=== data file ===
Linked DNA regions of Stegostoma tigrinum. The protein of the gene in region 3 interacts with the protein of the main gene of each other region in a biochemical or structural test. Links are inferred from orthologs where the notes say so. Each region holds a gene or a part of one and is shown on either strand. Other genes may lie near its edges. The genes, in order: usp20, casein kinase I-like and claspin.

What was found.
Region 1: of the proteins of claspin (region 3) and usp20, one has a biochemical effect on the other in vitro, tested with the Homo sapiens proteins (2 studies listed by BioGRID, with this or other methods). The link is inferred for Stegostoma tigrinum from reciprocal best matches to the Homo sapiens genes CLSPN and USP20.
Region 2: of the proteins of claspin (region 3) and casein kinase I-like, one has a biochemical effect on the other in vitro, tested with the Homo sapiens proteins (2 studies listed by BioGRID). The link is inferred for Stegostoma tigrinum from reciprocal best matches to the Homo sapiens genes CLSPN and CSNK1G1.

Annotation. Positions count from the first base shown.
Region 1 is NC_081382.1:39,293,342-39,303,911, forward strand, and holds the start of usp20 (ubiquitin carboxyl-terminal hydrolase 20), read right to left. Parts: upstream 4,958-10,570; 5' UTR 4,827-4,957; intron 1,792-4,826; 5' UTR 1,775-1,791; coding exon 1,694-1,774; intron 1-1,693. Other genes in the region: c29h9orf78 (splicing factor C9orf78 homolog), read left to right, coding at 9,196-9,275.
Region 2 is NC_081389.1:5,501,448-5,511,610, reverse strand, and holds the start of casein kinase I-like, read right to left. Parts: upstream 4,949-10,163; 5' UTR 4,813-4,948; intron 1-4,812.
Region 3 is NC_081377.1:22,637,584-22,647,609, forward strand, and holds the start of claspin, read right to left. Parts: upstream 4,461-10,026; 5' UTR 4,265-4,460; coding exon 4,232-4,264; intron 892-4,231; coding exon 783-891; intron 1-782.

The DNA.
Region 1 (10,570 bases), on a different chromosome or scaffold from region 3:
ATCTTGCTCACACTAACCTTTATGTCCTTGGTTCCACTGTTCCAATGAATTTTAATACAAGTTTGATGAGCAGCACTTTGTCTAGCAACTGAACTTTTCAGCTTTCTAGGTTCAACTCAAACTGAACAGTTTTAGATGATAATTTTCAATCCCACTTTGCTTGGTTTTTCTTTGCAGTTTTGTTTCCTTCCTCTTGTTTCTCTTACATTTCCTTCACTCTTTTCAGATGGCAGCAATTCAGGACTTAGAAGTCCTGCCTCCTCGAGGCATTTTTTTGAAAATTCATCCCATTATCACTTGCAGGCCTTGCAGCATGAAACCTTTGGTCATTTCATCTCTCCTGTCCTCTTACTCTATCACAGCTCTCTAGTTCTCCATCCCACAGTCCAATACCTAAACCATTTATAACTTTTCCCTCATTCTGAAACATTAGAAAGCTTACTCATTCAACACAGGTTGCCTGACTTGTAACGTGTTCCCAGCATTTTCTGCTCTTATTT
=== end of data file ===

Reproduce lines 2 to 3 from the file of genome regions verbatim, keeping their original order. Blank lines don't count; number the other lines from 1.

What was found.
Region 1: of the proteins of claspin (region 3) and usp20, one has a biochemical effect on the other in vitro, tested with the Homo sapiens proteins (2 studies listed by BioGRID, with this or other methods). The link is inferred for Stegostoma tigrinum from reciprocal best matches to the Homo sapiens genes CLSPN and USP20.